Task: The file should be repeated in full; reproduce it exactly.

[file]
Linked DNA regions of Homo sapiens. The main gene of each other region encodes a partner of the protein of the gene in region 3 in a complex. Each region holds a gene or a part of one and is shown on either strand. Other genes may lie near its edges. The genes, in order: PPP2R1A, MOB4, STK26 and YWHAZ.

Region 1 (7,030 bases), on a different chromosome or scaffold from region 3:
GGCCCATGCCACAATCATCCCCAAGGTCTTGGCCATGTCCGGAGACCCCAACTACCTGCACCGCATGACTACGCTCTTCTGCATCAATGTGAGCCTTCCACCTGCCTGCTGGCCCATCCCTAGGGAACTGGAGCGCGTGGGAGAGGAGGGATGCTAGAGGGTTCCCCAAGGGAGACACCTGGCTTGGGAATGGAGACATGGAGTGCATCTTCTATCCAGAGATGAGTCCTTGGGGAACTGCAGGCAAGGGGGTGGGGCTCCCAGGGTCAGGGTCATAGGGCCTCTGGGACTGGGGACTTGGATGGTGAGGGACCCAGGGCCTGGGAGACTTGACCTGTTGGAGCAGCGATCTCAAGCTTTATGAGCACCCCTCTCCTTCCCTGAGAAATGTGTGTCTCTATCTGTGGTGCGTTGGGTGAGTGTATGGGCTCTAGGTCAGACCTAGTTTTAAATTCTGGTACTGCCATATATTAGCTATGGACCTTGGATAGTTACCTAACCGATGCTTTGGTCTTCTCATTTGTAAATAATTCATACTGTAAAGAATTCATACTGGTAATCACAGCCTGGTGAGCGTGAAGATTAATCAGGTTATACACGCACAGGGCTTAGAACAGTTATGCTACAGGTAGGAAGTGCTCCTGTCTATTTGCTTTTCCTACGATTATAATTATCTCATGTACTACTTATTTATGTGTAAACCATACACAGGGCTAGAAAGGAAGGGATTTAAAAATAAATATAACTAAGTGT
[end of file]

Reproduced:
Linked DNA regions of Homo sapiens. The main gene of each other region encodes a partner of the protein of the gene in region 3 in a complex. Each region holds a gene or a part of one and is shown on either strand. Other genes may lie near its edges. The genes, in order: PPP2R1A, MOB4, STK26 and YWHAZ.

Region 1 (7,030 bases), on a different chromosome or scaffold from region 3:
GGCCCATGCCACAATCATCCCCAAGGTCTTGGCCATGTCCGGAGACCCCAACTACCTGCACCGCATGACTACGCTCTTCTGCATCAATGTGAGCCTTCCACCTGCCTGCTGGCCCATCCCTAGGGAACTGGAGCGCGTGGGAGAGGAGGGATGCTAGAGGGTTCCCCAAGGGAGACACCTGGCTTGGGAATGGAGACATGGAGTGCATCTTCTATCCAGAGATGAGTCCTTGGGGAACTGCAGGCAAGGGGGTGGGGCTCCCAGGGTCAGGGTCATAGGGCCTCTGGGACTGGGGACTTGGATGGTGAGGGACCCAGGGCCTGGGAGACTTGACCTGTTGGAGCAGCGATCTCAAGCTTTATGAGCACCCCTCTCCTTCCCTGAGAAATGTGTGTCTCTATCTGTGGTGCGTTGGGTGAGTGTATGGGCTCTAGGTCAGACCTAGTTTTAAATTCTGGTACTGCCATATATTAGCTATGGACCTTGGATAGTTACCTAACCGATGCTTTGGTCTTCTCATTTGTAAATAATTCATACTGTAAAGAATTCATACTGGTAATCACAGCCTGGTGAGCGTGAAGATTAATCAGGTTATACACGCACAGGGCTTAGAACAGTTATGCTACAGGTAGGAAGTGCTCCTGTCTATTTGCTTTTCCTACGATTATAATTATCTCATGTACTACTTATTTATGTGTAAACCATACACAGGGCTAGAAAGGAAGGGATTTAAAAATAAATATAACTAAGTGT